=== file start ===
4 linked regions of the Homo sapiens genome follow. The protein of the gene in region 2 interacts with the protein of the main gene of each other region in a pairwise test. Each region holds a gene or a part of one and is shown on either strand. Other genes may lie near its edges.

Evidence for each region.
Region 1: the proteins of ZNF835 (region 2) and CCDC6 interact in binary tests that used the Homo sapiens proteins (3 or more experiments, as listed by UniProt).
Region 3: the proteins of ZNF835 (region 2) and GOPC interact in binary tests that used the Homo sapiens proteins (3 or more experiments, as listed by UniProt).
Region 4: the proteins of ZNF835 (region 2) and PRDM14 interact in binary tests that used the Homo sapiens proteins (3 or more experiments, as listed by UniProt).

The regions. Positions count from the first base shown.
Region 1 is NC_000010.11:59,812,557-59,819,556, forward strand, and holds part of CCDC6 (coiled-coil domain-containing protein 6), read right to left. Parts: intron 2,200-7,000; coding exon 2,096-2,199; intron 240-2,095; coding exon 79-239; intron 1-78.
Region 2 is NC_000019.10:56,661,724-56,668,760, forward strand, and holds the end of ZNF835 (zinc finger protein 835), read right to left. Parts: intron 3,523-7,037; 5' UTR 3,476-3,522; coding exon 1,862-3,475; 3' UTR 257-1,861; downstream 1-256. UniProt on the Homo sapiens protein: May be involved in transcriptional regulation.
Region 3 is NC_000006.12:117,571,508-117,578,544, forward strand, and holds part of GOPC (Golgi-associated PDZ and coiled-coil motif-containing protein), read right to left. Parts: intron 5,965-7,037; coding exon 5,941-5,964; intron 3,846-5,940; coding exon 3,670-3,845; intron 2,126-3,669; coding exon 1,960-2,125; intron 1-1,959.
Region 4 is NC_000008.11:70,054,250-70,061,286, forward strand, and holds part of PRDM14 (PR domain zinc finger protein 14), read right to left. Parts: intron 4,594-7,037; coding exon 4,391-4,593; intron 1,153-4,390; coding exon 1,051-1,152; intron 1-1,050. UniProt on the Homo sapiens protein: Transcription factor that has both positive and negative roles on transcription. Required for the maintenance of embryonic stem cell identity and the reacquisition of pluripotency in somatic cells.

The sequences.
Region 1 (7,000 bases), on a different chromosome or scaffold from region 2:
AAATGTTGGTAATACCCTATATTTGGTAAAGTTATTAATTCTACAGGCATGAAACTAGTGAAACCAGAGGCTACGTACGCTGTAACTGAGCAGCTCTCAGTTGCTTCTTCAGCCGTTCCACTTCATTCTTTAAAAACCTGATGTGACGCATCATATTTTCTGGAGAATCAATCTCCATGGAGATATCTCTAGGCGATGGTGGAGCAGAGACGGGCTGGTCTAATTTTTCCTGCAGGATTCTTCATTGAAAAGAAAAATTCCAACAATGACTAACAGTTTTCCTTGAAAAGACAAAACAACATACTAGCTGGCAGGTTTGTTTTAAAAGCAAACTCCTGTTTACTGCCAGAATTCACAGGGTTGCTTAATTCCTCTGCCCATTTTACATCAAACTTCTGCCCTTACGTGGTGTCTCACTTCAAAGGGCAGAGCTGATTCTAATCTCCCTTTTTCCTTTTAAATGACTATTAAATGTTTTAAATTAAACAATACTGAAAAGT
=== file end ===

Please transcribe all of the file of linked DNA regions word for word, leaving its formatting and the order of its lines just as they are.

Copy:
4 linked regions of the Homo sapiens genome follow. The protein of the gene in region 2 interacts with the protein of the main gene of each other region in a pairwise test. Each region holds a gene or a part of one and is shown on either strand. Other genes may lie near its edges.

Evidence for each region.
Region 1: the proteins of ZNF835 (region 2) and CCDC6 interact in binary tests that used the Homo sapiens proteins (3 or more experiments, as listed by UniProt).
Region 3: the proteins of ZNF835 (region 2) and GOPC interact in binary tests that used the Homo sapiens proteins (3 or more experiments, as listed by UniProt).
Region 4: the proteins of ZNF835 (region 2) and PRDM14 interact in binary tests that used the Homo sapiens proteins (3 or more experiments, as listed by UniProt).

The regions. Positions count from the first base shown.
Region 1 is NC_000010.11:59,812,557-59,819,556, forward strand, and holds part of CCDC6 (coiled-coil domain-containing protein 6), read right to left. Parts: intron 2,200-7,000; coding exon 2,096-2,199; intron 240-2,095; coding exon 79-239; intron 1-78.
Region 2 is NC_000019.10:56,661,724-56,668,760, forward strand, and holds the end of ZNF835 (zinc finger protein 835), read right to left. Parts: intron 3,523-7,037; 5' UTR 3,476-3,522; coding exon 1,862-3,475; 3' UTR 257-1,861; downstream 1-256. UniProt on the Homo sapiens protein: May be involved in transcriptional regulation.
Region 3 is NC_000006.12:117,571,508-117,578,544, forward strand, and holds part of GOPC (Golgi-associated PDZ and coiled-coil motif-containing protein), read right to left. Parts: intron 5,965-7,037; coding exon 5,941-5,964; intron 3,846-5,940; coding exon 3,670-3,845; intron 2,126-3,669; coding exon 1,960-2,125; intron 1-1,959.
Region 4 is NC_000008.11:70,054,250-70,061,286, forward strand, and holds part of PRDM14 (PR domain zinc finger protein 14), read right to left. Parts: intron 4,594-7,037; coding exon 4,391-4,593; intron 1,153-4,390; coding exon 1,051-1,152; intron 1-1,050. UniProt on the Homo sapiens protein: Transcription factor that has both positive and negative roles on transcription. Required for the maintenance of embryonic stem cell identity and the reacquisition of pluripotency in somatic cells.

The sequences.
Region 1 (7,000 bases), on a different chromosome or scaffold from region 2:
AAATGTTGGTAATACCCTATATTTGGTAAAGTTATTAATTCTACAGGCATGAAACTAGTGAAACCAGAGGCTACGTACGCTGTAACTGAGCAGCTCTCAGTTGCTTCTTCAGCCGTTCCACTTCATTCTTTAAAAACCTGATGTGACGCATCATATTTTCTGGAGAATCAATCTCCATGGAGATATCTCTAGGCGATGGTGGAGCAGAGACGGGCTGGTCTAATTTTTCCTGCAGGATTCTTCATTGAAAAGAAAAATTCCAACAATGACTAACAGTTTTCCTTGAAAAGACAAAACAACATACTAGCTGGCAGGTTTGTTTTAAAAGCAAACTCCTGTTTACTGCCAGAATTCACAGGGTTGCTTAATTCCTCTGCCCATTTTACATCAAACTTCTGCCCTTACGTGGTGTCTCACTTCAAAGGGCAGAGCTGATTCTAATCTCCCTTTTTCCTTTTAAATGACTATTAAATGTTTTAAATTAAACAATACTGAAAAGT